Quetta blast: Nine killed, 44 injured as Islamic State suicide bomber attacks church in Pakistan
Two suicide bombers attacked a packed church during a Sunday service in the restive Pakistani city of Quetta, killing eight people and injuring 44 others in a targeted assault on the minority Christian community ahead of Christmas in the Muslim nation.
Karachi/Islamabad: Two suicide bombers attacked a packed church during a Sunday service in the restive Pakistani city of Quetta, killing eight people and injuring 44 others in a targeted assault on the minority Christian community ahead of Christmas in the Muslim nation.
The Islamic State terror group claimed responsibility for the attack. The group’s Amaq News Agency posted a statement online, saying attackers had stormed the church in Quetta — the capital of Balochistan province. But the terror group provided no evidence for the claim.
Balochistan home minister Mir Sarfaraz Bugti said that at least two suicide bombers were involved in the attack on the Bethel Memorial Church on Zarghoon road in Quetta.
"One attacker was killed at the gate by police after an intense gunfight while the other wearing suicide vest entered the church and detonated his explosives," he said.
Bugti said that the terrorists had weapons and it seems they wanted to take hostages inside the church.
"The security forces foiled their plan," he added.
Balochistan's Inspector General Moazzam Ansari said there were 400 worshippers inside the church when it was attacked.
Ansari said that police assigned to the church's security reacted in a timely manner and averted a much larger tragedy.
"It was a coordinated attack," he said, adding that the security forces have cleared the church.
Wasim Baig of Civil Hospital said that nine people were killed in the attack, including two women.
Two women were among the dead, and 10 women and seven children were among the injured, hospital officials said.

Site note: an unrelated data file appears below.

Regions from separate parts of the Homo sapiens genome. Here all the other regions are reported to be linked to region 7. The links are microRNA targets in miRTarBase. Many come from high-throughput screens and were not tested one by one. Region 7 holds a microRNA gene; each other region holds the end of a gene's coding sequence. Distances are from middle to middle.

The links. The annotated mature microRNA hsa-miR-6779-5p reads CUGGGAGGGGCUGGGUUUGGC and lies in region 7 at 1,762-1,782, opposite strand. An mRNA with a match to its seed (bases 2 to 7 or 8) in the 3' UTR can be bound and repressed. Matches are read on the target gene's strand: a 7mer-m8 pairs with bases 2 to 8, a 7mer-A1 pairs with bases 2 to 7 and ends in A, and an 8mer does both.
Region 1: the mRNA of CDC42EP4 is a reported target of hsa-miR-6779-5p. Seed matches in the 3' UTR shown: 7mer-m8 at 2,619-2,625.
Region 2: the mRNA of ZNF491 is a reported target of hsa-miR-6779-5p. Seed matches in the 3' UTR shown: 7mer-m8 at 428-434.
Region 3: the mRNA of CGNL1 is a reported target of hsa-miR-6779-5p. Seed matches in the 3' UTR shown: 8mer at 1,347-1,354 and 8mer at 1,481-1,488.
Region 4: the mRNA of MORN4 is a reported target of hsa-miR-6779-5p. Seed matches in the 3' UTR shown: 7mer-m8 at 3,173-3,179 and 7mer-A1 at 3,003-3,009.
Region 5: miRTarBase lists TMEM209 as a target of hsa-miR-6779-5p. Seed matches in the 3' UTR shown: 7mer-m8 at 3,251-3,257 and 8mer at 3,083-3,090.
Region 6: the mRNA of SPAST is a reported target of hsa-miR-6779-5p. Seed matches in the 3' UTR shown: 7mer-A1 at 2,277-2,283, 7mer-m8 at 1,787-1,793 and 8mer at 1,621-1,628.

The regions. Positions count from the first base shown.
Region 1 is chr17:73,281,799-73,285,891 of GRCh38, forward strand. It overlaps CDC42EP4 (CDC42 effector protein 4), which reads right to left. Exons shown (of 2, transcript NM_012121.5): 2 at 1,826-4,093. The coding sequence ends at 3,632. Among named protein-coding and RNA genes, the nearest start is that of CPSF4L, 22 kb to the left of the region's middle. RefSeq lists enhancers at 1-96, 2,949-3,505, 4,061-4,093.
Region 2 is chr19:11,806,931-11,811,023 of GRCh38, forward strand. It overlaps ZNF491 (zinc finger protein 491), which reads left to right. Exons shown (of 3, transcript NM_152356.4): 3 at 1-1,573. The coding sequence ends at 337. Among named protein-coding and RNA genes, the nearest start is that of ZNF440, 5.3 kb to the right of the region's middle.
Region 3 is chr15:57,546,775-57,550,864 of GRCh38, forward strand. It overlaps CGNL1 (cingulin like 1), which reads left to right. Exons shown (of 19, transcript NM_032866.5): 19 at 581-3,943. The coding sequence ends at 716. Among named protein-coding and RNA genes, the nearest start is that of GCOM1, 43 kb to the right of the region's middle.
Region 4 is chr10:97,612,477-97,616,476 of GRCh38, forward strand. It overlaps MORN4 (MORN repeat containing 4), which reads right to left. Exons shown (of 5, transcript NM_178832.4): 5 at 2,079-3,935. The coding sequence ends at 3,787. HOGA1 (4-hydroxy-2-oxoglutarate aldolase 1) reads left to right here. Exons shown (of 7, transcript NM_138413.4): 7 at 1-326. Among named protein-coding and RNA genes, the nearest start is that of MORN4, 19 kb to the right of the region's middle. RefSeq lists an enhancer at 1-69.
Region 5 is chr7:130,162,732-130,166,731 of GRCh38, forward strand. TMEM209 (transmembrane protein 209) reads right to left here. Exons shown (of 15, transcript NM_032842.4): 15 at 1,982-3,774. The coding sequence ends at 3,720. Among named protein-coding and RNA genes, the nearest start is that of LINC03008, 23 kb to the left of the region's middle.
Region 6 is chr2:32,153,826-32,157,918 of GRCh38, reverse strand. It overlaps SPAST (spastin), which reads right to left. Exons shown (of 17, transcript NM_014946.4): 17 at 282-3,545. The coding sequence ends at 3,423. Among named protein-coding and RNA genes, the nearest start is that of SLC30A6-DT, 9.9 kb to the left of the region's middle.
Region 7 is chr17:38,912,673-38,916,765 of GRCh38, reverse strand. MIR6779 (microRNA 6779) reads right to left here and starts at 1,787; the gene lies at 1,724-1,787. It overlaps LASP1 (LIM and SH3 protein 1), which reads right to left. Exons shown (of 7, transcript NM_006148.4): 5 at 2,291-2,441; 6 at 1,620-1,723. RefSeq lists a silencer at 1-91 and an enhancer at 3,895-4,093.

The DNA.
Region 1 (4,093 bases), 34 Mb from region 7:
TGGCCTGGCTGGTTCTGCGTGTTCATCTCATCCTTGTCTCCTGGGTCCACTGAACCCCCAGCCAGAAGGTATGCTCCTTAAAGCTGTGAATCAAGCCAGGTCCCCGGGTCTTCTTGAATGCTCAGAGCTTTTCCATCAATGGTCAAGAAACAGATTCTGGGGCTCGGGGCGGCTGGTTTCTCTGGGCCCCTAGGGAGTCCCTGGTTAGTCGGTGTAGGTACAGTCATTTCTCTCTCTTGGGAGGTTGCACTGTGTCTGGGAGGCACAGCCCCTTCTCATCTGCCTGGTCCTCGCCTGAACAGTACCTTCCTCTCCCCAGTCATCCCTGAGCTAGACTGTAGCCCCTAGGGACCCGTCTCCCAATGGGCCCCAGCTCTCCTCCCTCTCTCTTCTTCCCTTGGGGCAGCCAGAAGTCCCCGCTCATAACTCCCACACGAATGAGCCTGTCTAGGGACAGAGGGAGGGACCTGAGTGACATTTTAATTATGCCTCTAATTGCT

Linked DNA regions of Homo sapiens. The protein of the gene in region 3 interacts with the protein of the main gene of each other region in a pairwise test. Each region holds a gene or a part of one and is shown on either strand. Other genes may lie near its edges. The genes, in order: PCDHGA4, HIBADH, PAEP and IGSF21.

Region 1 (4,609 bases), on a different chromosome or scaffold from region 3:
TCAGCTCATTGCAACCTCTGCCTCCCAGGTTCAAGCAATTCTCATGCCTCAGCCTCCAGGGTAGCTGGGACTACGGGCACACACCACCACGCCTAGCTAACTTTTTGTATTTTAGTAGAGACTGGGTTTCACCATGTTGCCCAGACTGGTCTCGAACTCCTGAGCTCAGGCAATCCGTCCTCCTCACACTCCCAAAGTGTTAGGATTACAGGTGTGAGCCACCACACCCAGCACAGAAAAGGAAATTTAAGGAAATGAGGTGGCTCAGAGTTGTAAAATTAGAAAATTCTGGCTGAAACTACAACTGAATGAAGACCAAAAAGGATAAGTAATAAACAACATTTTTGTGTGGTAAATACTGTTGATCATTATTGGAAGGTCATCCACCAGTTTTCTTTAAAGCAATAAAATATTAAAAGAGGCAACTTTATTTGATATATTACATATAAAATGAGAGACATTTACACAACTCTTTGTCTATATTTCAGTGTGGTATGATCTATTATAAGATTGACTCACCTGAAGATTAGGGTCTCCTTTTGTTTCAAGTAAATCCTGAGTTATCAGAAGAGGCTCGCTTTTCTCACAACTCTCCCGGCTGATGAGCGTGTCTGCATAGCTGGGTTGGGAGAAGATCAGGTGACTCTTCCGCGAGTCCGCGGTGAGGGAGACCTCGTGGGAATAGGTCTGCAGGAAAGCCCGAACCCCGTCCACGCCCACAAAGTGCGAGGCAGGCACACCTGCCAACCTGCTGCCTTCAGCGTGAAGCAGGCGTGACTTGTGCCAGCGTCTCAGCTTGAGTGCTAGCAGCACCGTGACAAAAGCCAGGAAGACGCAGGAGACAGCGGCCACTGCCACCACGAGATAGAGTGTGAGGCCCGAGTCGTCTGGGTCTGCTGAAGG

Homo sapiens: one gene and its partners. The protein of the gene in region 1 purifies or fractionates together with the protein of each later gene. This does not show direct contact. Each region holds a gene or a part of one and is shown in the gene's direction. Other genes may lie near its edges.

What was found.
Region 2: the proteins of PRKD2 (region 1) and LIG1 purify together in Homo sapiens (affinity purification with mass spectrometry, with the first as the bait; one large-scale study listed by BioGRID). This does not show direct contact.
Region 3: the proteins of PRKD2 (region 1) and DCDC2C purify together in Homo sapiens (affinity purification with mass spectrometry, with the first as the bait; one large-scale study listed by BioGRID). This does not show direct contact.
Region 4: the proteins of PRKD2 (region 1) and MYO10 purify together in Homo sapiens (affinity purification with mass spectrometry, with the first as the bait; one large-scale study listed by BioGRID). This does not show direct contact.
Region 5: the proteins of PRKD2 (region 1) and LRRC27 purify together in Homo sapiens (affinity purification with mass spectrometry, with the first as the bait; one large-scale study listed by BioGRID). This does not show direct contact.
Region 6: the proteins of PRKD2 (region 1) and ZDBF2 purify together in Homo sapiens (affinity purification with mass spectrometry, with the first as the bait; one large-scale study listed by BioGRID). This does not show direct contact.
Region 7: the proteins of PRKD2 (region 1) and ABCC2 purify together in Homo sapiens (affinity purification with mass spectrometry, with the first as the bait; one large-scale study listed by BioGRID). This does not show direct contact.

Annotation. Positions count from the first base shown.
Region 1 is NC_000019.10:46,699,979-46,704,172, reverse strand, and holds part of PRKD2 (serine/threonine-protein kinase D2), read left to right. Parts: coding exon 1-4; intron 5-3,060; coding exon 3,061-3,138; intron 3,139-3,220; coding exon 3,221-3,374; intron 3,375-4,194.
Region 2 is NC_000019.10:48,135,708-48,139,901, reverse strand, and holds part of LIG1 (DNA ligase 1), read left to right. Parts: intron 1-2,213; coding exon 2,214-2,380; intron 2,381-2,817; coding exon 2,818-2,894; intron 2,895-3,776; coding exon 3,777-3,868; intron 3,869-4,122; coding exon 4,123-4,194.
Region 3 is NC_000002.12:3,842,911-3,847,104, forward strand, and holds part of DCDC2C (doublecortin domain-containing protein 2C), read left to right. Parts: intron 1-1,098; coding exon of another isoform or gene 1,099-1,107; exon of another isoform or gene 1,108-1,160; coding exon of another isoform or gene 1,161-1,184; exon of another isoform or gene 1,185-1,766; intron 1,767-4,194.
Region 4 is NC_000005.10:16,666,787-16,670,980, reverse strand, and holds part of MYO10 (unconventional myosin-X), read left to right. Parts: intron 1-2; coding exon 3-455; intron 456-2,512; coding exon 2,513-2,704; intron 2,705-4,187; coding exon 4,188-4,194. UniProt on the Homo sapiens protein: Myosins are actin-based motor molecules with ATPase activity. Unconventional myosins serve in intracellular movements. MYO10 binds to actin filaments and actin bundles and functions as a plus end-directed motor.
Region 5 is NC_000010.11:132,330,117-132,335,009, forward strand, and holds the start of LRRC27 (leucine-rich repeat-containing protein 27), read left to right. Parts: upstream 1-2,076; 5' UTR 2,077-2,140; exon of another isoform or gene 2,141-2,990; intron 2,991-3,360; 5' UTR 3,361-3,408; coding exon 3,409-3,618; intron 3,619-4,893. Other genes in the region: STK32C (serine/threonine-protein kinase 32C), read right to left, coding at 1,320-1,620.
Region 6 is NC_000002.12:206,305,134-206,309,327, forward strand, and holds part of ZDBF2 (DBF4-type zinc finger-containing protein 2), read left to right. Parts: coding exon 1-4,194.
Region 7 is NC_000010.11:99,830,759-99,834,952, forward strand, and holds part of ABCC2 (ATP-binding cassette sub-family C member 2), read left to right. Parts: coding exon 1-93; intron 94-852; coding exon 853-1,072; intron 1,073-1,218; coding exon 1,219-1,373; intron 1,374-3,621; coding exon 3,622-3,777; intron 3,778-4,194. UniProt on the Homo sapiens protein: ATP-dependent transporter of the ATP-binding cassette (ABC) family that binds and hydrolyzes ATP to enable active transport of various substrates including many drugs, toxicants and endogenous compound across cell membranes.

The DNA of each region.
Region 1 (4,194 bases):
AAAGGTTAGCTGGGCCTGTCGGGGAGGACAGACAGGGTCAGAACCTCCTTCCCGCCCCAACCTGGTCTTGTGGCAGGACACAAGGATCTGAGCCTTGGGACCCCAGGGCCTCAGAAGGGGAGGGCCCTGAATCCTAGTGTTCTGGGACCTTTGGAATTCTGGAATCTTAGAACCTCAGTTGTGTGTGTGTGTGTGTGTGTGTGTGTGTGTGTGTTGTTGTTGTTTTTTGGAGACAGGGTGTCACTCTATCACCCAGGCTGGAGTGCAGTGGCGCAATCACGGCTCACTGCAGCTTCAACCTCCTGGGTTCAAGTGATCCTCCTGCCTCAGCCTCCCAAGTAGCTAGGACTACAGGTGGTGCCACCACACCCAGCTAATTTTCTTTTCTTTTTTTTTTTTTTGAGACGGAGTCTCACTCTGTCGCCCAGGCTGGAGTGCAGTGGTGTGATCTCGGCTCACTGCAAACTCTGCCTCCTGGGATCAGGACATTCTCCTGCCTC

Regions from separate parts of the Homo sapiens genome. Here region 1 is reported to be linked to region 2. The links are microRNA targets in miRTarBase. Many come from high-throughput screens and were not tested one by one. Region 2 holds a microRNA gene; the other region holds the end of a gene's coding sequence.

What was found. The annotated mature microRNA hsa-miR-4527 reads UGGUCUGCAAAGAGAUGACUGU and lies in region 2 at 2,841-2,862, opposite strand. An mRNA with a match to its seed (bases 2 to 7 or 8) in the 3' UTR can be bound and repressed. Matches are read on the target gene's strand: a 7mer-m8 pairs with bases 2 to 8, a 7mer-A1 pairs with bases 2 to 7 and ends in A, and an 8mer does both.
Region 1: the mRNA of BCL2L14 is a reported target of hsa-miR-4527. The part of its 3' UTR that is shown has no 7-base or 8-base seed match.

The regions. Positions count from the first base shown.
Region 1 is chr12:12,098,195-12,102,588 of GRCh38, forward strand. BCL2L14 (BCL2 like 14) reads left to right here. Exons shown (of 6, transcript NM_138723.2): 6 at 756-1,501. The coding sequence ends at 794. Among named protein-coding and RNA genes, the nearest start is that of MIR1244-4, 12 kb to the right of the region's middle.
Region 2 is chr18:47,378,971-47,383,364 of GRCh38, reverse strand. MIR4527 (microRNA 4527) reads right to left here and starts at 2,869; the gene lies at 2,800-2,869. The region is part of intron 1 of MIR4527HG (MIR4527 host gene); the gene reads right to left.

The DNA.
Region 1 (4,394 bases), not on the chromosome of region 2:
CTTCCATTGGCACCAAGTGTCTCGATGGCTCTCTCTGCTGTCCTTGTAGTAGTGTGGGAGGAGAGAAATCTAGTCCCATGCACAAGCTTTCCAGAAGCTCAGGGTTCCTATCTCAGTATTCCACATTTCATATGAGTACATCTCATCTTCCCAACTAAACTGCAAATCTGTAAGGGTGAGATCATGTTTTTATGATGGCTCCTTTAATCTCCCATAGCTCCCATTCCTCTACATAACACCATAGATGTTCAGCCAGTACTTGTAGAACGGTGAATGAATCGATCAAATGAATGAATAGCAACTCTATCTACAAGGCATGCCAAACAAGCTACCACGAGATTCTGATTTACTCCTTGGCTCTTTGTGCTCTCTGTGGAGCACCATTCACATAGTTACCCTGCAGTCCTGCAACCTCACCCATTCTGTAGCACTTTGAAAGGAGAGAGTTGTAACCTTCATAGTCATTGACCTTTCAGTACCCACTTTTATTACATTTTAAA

According to the church's Facebook page, it had organised different programmes all throughout December to mark Christmas, and was holding a 'Sunday School Christmas Programme' at the time of the attack.
The has been the target of a terrorist attack in the past.
Sources in the Balochistan government said that few days back Methodist schools and churches had received threatening notes from the Sajjan group of the Tehreek-e-Taliban Pakistan.
The threatening notes were also received in Karachi and Lahore which led to missionary schools cancelling their examinations and taking an early winter/Christmas break.
Following the attack, an emergency was declared in all hospitals across Quetta.
Army chief Gen Qamar Javed Bajwa condemned the attack, calling it "an attempt to cloud Christmas celebrations/create religious cleavages."
"Quetta church attack targeting our brotherly Christian Pakistanis is an attempt to cloud Christmas celebrations/create religious cleavages. Effective response by LEAs is commendable. We stay united and steadfast to respond against such heinous attempts," he said.
Pakistan interior minister Ahsan Iqbal condemned the attack, which came a day after Pakistan observed the third anniversary of the Peshawar school attack of 2014 which killed at least 150 people, mostly students.
Foreign Office spokesperson Muhammad Faisal condemned the terror attack, saying Pakistan's resolve against terrorism cannot be deterred by these cowardly acts of terrorists.
Pakistan Tehreek-e-Insaf Chairman Imran Khan also strongly condemned the terror attack.
"The govt must ensure special protection for churches as Christmas approaches. My prayers go to the victims' families and for the speedy recovery of the injured," Khan tweeted.
On 15 March, 2015, the Taliban suicide bombers attacked two churches in Lahore’s Youhanabad neighbourhood, killing 15 people and wounding 70 others.
Christians make up an estimated 1.6 percent of Pakistan's 200 million people. Today's assault raised concerns about the security of religious minorities, especially Christians, in a country with a dismal record when it comes to the treatment and protection of religious minorities, analysts say.
Pakistani officials denied that IS had an organised presence in the country, however, even though the terrorist group has claimed responsibility for several other attacks in Baluchistan in recent years.
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